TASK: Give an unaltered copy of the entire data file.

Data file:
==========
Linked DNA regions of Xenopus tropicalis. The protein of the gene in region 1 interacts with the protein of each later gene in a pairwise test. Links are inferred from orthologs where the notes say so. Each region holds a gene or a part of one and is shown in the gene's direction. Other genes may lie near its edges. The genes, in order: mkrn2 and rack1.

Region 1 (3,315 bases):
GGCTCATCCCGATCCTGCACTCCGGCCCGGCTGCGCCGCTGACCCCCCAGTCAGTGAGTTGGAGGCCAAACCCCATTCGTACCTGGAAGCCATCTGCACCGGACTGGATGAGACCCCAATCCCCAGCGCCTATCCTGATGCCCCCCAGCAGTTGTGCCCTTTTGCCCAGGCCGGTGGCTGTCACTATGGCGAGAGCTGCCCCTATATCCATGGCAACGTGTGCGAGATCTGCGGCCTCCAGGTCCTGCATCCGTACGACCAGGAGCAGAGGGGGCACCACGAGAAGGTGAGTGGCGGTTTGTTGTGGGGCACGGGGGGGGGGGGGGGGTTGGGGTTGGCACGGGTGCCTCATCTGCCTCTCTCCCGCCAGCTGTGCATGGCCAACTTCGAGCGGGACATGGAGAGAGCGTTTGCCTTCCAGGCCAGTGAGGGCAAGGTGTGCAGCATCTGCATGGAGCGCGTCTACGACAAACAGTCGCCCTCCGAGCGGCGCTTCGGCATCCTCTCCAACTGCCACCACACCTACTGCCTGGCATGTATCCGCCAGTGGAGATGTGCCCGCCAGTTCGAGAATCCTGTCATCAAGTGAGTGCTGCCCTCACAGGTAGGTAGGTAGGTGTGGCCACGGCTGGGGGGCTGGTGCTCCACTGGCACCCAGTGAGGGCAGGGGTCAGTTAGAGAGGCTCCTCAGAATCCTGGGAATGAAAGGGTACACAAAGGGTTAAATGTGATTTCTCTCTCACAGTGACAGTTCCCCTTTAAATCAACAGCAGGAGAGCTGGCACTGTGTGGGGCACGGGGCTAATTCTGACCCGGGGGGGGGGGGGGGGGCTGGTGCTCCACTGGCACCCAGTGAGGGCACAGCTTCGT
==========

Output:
Linked DNA regions of Xenopus tropicalis. The protein of the gene in region 1 interacts with the protein of each later gene in a pairwise test. Links are inferred from orthologs where the notes say so. Each region holds a gene or a part of one and is shown in the gene's direction. Other genes may lie near its edges. The genes, in order: mkrn2 and rack1.

Region 1 (3,315 bases):
GGCTCATCCCGATCCTGCACTCCGGCCCGGCTGCGCCGCTGACCCCCCAGTCAGTGAGTTGGAGGCCAAACCCCATTCGTACCTGGAAGCCATCTGCACCGGACTGGATGAGACCCCAATCCCCAGCGCCTATCCTGATGCCCCCCAGCAGTTGTGCCCTTTTGCCCAGGCCGGTGGCTGTCACTATGGCGAGAGCTGCCCCTATATCCATGGCAACGTGTGCGAGATCTGCGGCCTCCAGGTCCTGCATCCGTACGACCAGGAGCAGAGGGGGCACCACGAGAAGGTGAGTGGCGGTTTGTTGTGGGGCACGGGGGGGGGGGGGGGGTTGGGGTTGGCACGGGTGCCTCATCTGCCTCTCTCCCGCCAGCTGTGCATGGCCAACTTCGAGCGGGACATGGAGAGAGCGTTTGCCTTCCAGGCCAGTGAGGGCAAGGTGTGCAGCATCTGCATGGAGCGCGTCTACGACAAACAGTCGCCCTCCGAGCGGCGCTTCGGCATCCTCTCCAACTGCCACCACACCTACTGCCTGGCATGTATCCGCCAGTGGAGATGTGCCCGCCAGTTCGAGAATCCTGTCATCAAGTGAGTGCTGCCCTCACAGGTAGGTAGGTAGGTGTGGCCACGGCTGGGGGGCTGGTGCTCCACTGGCACCCAGTGAGGGCAGGGGTCAGTTAGAGAGGCTCCTCAGAATCCTGGGAATGAAAGGGTACACAAAGGGTTAAATGTGATTTCTCTCTCACAGTGACAGTTCCCCTTTAAATCAACAGCAGGAGAGCTGGCACTGTGTGGGGCACGGGGCTAATTCTGACCCGGGGGGGGGGGGGGGGGCTGGTGCTCCACTGGCACCCAGTGAGGGCACAGCTTCGT